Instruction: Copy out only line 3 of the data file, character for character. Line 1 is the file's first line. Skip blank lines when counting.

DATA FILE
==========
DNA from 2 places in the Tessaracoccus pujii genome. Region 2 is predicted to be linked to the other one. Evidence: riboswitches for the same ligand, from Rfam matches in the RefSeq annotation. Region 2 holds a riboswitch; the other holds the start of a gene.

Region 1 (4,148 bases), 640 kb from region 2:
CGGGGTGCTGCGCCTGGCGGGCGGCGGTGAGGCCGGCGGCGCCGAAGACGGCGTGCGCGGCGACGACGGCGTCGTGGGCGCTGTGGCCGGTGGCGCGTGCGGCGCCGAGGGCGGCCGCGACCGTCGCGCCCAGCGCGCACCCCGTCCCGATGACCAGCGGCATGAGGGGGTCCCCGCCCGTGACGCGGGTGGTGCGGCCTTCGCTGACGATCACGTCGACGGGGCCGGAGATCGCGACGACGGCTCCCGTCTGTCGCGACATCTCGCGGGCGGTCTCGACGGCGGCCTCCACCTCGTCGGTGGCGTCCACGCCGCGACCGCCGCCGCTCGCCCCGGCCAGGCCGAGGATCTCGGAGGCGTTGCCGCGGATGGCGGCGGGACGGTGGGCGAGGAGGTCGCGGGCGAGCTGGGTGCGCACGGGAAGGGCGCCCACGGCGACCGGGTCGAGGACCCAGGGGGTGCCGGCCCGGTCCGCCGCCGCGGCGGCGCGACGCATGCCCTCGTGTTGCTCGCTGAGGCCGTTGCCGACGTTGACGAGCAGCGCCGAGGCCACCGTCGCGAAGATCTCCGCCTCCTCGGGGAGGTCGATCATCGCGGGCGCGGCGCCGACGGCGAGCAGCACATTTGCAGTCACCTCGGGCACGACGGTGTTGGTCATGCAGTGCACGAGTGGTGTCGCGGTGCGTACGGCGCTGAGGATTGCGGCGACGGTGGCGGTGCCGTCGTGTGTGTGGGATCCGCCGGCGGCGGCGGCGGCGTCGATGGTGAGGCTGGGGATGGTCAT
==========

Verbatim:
CGGGGTGCTGCGCCTGGCGGGCGGCGGTGAGGCCGGCGGCGCCGAAGACGGCGTGCGCGGCGACGACGGCGTCGTGGGCGCTGTGGCCGGTGGCGCGTGCGGCGCCGAGGGCGGCCGCGACCGTCGCGCCCAGCGCGCACCCCGTCCCGATGACCAGCGGCATGAGGGGGTCCCCGCCCGTGACGCGGGTGGTGCGGCCTTCGCTGACGATCACGTCGACGGGGCCGGAGATCGCGACGACGGCTCCCGTCTGTCGCGACATCTCGCGGGCGGTCTCGACGGCGGCCTCCACCTCGTCGGTGGCGTCCACGCCGCGACCGCCGCCGCTCGCCCCGGCCAGGCCGAGGATCTCGGAGGCGTTGCCGCGGATGGCGGCGGGACGGTGGGCGAGGAGGTCGCGGGCGAGCTGGGTGCGCACGGGAAGGGCGCCCACGGCGACCGGGTCGAGGACCCAGGGGGTGCCGGCCCGGTCCGCCGCCGCGGCGGCGCGACGCATGCCCTCGTGTTGCTCGCTGAGGCCGTTGCCGACGTTGACGAGCAGCGCCGAGGCCACCGTCGCGAAGATCTCCGCCTCCTCGGGGAGGTCGATCATCGCGGGCGCGGCGCCGACGGCGAGCAGCACATTTGCAGTCACCTCGGGCACGACGGTGTTGGTCATGCAGTGCACGAGTGGTGTCGCGGTGCGTACGGCGCTGAGGATTGCGGCGACGGTGGCGGTGCCGTCGTGTGTGTGGGATCCGCCGGCGGCGGCGGCGGCGTCGATGGTGAGGCTGGGGATGGTCAT